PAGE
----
If I could predict the future I assure you I would be picking lottery numbers, not forecasting the ever changing trends in technology and business - however when it comes to AV I’m probably a reasonable source to peek into what this year may bring. So let me shake up MY crystal ball and see what appears.
First, the economy is still hurting our industry. I really don’t care how “good” anyone thinks their business is doing – it’s not doing as good as it could, thanks to the financial mess this country (and world) is still in. We are in a recession (no crystal ball required) and as the markets continue to struggle, money will be tight and expenditures for capital improvements (such as AV systems) will be limited.
Next, the IT shakeup is still knocking at the door. As much as we would like the AV industry to remain “independent” the reality is we are slowly but surely being “absorbed” by the IT world. In 2012, this will continue. Throughout all vertical markets (business, healthcare, government, etc.) we are seeing AV being moved into the IT department. Let’s face it; IT typically has budgets while AV struggles for funding. For years AV was the misfit department – with reporting channels through the Facilities department, food services, conference services and even the mailroom. As our technology continues to evolve and our products and systems continue to ride on the network, it just makes sense our reporting channels will land in IT. This migration should be as concerning to the IT folks as it is for the AV world. So my suggestion, today’s AV professionals need to be up to speed on changing technology and presentation tools, so brush up on how to interface your audio and video presentation equipment with that iPad and the next great tablet.
Videoconferencing systems will continue to be an important part of our business. However, if the big bad Cisco gets their way – videoconferencing facilities will just be another “endpoint” on the evil empire’s network. Telepresence rooms will continue to be included as amenities on executive floors and other conference center facilities. It will be interesting to see how the conventional “dedicated” videoconference systems will fare against the next generation of desktop and portable videoconference systems.
Digital Technology Growth
From a technology standpoint I anticipate growth in these two areas:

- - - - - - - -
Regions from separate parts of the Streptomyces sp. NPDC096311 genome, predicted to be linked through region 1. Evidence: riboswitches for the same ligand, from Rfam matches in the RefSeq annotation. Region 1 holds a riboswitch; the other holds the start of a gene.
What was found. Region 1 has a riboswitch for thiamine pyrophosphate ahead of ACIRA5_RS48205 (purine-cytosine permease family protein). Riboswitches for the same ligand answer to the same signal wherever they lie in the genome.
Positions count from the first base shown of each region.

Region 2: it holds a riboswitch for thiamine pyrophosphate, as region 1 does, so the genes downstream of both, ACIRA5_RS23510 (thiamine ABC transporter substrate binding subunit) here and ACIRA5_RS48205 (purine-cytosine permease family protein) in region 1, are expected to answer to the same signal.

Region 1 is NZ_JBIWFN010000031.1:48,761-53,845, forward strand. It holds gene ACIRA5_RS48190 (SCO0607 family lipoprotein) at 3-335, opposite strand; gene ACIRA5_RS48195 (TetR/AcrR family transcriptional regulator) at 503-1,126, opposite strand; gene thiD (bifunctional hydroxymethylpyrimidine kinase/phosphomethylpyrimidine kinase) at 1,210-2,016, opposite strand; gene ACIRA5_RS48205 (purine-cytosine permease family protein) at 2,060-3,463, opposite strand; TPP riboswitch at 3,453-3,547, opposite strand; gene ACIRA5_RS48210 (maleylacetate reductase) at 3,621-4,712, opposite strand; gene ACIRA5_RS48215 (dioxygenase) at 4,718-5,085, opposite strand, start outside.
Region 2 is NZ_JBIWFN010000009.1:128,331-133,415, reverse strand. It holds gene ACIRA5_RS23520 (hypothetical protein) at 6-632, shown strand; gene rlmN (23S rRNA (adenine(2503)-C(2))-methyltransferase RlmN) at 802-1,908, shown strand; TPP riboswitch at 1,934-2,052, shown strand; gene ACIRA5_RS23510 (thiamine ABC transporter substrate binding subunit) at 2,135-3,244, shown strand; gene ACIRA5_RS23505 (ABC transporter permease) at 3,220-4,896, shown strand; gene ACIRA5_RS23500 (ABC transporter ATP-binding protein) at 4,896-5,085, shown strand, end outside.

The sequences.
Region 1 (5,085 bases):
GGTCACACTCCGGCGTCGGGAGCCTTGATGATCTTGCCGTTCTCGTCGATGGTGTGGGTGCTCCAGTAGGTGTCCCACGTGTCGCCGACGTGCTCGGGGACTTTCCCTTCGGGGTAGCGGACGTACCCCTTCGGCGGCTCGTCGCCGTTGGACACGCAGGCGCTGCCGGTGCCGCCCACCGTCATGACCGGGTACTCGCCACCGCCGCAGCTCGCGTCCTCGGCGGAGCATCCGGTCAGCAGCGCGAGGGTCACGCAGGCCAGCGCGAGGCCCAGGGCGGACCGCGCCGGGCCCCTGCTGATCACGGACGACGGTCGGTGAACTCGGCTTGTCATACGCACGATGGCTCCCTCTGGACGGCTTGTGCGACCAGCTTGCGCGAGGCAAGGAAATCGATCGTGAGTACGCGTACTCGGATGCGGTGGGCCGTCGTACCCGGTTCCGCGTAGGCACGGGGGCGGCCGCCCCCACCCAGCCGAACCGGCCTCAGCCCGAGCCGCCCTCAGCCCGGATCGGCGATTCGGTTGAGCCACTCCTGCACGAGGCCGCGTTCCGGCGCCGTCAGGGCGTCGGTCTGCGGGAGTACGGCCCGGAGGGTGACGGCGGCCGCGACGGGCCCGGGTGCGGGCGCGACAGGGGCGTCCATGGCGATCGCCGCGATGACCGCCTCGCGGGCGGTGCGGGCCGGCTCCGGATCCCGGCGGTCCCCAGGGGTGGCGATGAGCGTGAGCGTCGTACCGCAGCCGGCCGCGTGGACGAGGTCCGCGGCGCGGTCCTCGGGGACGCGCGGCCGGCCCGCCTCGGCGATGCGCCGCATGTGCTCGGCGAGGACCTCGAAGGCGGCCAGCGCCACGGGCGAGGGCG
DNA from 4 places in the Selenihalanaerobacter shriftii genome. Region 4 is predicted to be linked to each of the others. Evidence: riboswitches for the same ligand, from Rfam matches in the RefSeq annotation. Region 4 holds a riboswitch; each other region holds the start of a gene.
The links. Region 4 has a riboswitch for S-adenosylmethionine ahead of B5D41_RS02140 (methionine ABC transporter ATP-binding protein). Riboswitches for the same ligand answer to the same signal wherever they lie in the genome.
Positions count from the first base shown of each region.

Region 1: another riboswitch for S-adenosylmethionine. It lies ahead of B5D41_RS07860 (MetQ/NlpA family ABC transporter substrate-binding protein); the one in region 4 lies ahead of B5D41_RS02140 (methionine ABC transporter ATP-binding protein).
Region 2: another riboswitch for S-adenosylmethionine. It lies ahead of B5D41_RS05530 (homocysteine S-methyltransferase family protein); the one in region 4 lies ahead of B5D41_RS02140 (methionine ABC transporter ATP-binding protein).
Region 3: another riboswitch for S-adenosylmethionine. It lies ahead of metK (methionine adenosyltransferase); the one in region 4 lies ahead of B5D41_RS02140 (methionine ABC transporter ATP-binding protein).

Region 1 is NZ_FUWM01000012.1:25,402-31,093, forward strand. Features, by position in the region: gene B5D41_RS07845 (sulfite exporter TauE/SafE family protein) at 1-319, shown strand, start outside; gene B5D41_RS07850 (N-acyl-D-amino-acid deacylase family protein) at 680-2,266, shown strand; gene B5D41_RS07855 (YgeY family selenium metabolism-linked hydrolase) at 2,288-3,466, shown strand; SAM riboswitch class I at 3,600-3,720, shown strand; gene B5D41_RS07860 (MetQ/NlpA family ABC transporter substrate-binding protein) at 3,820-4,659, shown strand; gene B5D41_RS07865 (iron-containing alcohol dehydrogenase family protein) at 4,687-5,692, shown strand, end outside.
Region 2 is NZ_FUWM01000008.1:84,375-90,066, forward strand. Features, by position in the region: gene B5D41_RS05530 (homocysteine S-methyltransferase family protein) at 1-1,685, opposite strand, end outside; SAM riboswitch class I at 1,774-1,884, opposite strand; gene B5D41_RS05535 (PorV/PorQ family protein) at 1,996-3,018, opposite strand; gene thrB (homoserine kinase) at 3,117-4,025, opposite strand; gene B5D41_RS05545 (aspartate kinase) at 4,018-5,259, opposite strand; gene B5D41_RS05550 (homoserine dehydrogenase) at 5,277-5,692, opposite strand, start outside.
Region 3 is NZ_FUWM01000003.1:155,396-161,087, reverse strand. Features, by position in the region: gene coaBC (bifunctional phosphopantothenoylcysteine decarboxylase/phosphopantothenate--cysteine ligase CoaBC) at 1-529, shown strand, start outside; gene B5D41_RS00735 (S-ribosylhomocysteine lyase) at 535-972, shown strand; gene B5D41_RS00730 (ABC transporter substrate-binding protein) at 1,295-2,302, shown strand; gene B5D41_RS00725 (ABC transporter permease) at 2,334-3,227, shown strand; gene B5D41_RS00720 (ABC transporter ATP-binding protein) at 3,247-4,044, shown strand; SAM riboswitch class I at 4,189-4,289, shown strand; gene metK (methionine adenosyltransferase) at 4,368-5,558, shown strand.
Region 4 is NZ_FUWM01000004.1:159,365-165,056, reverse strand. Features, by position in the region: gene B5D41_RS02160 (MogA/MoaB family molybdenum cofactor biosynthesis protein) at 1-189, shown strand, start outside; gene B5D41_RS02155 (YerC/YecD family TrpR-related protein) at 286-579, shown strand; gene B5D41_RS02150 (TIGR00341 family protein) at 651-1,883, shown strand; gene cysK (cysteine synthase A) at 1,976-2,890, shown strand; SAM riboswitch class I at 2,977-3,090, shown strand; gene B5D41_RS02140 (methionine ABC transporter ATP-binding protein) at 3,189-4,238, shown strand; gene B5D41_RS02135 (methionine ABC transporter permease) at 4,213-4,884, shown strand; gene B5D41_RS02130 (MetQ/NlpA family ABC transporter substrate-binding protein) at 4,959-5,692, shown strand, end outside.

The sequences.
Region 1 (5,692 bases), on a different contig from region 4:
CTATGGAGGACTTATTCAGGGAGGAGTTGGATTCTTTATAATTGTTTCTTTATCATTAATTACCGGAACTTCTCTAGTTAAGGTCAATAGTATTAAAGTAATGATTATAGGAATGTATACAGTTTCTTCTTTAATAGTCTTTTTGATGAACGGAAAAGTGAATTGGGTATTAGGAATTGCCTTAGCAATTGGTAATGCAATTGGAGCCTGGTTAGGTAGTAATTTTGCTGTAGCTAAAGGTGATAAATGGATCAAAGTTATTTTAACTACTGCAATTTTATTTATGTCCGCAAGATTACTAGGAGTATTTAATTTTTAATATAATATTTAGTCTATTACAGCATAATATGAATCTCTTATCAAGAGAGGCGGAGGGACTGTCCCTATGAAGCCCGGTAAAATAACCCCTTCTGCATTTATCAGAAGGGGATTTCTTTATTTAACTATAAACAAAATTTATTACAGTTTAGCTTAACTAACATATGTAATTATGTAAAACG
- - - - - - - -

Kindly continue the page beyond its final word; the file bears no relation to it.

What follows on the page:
1. routing of digital video signals
2. audio over Ethernet (the AVB standard)
Digital audio/video signal routing continues to challenge AV systems designs. The various signal resolution and formats must be carefully transcoded and routed in order to preserve the integrity of the video signal. In the instance of an HDMI signal, it must also maintain HDCP compliancy. So until the world agrees on a video format (and this will not occur anytime in 2012) we will still need to process, route and distribute signals including:
· XVGA / WXGA / WUXGA etc. (component)
· HD Resolutions of 720p, 1080i and 1080p
With this the war of 16:9 vs. 16:10 will continue to rage on with (hopefully) 16:10 winning.
The Audio Video Bridging (AVB) standard (IEEE 802.1) will provide a new means for routing audio and video signals over the network. We can expect a variety of audio products brought to market which will utilize AVB for transporting audio signals from point A to point B. A host of new interfaces will evolve which will connect AV systems to the “network” via AVB. Microphone mixers (better known these days as Digital Signal Processors), matrix switchers, amplifiers etc. will be fitted with AVB interfaces.
Energy Management will continue to grow. Energy efficient components and complete AV systems will become more mainstream and I expect just about all AV systems designed & implemented in 2012 will have some form of power saving / energy management control. If all goes as planned, the InfoComm / ANSI standard “AV Systems Energy Management will be completed and put into practice. The STEP rating system and pilot programs will occur in 2012 – it will be interesting to see if and how STEP grows.
Energy Monitoring—and what good is energy management without monitoring? You can’t show what you’ve saved unless you find ways to truly monitor your power consumption. AMX and Crestron both continue to develop their energy management “suites”. Expect also to see growth in this area with companies which provide power control equipment (such as like APC, Furman, Lyntec, Middle Atlantic, SurgeX and Tripp Lite) For more info on this see my earlier blog: avtechnologyonline.com
BMS vs. IBT
Expect also to see more of a move away from conventional Building Management Systems (BMS) presently dominated by firms such as Honeywell, Siemens, and Johnson Controls and a move toward Integrated Building Technologies (IBT) where we firms such as Crestron and AMX are going after total building management controls – a large market niche outside of the AV world. I find this the most interesting topic to watch in 2012. I think Crestron and AMX have their work cut out for them, since the incumbent companies have been deeply imbedded in building controls for quite some time and what’s more – they market through the channels which provide most of the building management equipment (HVAC systems, backup generators, power conditioning, lighting, fires / alarm systems etc.) As I mentioned, IBT is a completely new and different (from AV) market niche – which involves an in depth understanding of how building mechanical & electrical systems “work” and a complex programming model which automates the processes. Big, big challenge but one probably worth pursuing.
Christopher Maione, CTS-D, DSCE, is president of Christopher Maione Associates, a firm specializing in all aspects of AV business, technologies, emerging trends and marketing strategy. He is also an InfoComm Adjunct Faculty member. Reach him at email@example.com.